The Hubble space telescope has seen a lot of weird things that defy easy definition. Here's one more for the list – a binary asteroid that's also a comet.

Astronomers have found a pair of them, in fact, swirling around one another in the asteroid belt while leaving a stream of dust in their wake. Not only is it a beautiful example of how nature DNGAF about our categories, it raises some interesting questions on how many of these hybrids might be out there.

The binary object itself was first spotted back in 2006 as part of the asteroid-searching Spacewatch program, resulting in it getting the not-so-glamorous name 2006 VW139.

It wasn't until 2012 that astronomers realised something odd about it; this thing that was an asteroid with comet-like characteristics, namely a streaming tail.

So-called main belt comets aren't new, but they're by no means common either. This asteroid is just one of about a dozen such objects ever discovered.

What makes this particular one so unique is that it's in two pieces.

2006 VW139 is made of a pair of equal-sized lumps orbiting one another at a distance of just under 100 kilometres (about 60 miles).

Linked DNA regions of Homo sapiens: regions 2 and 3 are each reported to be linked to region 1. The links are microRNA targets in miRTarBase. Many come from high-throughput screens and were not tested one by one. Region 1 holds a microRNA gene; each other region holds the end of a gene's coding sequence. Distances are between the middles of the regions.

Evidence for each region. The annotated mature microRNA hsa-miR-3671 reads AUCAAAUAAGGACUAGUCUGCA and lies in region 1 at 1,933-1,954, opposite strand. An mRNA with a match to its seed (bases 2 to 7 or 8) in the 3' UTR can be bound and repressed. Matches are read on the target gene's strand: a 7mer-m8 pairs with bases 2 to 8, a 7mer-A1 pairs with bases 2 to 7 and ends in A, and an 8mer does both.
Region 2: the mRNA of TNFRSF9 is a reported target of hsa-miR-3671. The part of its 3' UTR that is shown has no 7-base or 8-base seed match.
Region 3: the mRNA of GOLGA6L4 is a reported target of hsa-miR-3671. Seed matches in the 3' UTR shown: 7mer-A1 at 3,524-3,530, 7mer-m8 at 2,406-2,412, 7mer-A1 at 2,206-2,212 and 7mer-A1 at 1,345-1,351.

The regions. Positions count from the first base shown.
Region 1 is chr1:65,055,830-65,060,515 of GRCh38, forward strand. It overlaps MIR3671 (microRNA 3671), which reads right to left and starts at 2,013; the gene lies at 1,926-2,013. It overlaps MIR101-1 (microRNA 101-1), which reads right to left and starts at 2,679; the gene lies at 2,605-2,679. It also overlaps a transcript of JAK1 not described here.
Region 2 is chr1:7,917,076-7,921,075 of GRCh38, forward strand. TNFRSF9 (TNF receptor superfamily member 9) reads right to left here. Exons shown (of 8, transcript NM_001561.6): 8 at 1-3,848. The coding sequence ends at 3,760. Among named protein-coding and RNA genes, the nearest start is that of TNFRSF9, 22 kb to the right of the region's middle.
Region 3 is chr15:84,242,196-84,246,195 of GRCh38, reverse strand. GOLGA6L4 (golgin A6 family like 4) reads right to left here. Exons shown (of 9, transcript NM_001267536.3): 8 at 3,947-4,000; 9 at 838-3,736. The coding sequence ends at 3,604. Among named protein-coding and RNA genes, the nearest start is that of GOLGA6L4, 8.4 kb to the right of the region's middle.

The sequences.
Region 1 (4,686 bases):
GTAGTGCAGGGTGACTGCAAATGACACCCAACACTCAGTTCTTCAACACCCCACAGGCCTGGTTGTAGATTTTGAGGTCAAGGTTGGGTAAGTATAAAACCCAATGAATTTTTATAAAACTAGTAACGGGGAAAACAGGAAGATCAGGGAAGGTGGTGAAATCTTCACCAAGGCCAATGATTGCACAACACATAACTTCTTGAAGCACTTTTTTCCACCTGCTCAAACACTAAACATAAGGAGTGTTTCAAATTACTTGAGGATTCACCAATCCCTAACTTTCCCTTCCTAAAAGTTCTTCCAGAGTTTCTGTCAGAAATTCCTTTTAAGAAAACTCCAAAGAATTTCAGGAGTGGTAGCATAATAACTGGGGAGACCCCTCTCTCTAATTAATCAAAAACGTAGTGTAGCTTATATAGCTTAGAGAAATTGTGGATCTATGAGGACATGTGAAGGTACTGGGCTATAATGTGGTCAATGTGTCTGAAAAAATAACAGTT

Why it split in half is an intriguing mystery, one that meant astronomers were desperate for a closer look.

As the twins made their closest approach to the Sun last September, NASA turned the Hubble Space Telescope to capture clearer images of its nucleus and tail, confirming the signatures of a comet sitting where comets normally don't sit.

"We detected strong indications for the sublimation of water ice due to the increased solar heating – similar to how the tail of a comet is created," says team leader Jessica Agarwal of the Max Planck Institute for Solar System Research, Germany.

The researchers think 2006 VW139 split apart about 5000 years ago under the stress of rotation, where the stream of vapour coming off the pieces helped push them further and further apart.

For a time-lapse animation of the asteroid, check out the video clip below.

The big question that remains, however, is just how common systems like this one are in the inner Solar System.

"We need more theoretical and observational work, as well as more objects similar to this object, to find an answer to this question," says Agarwal.

Hopefully more of these oddball icy asteroids will be spotted as technology improves, revealing more beauty and detail amid the rock-studded expanse that is the asteroid belt.

The research is due to be published in the journal Nature.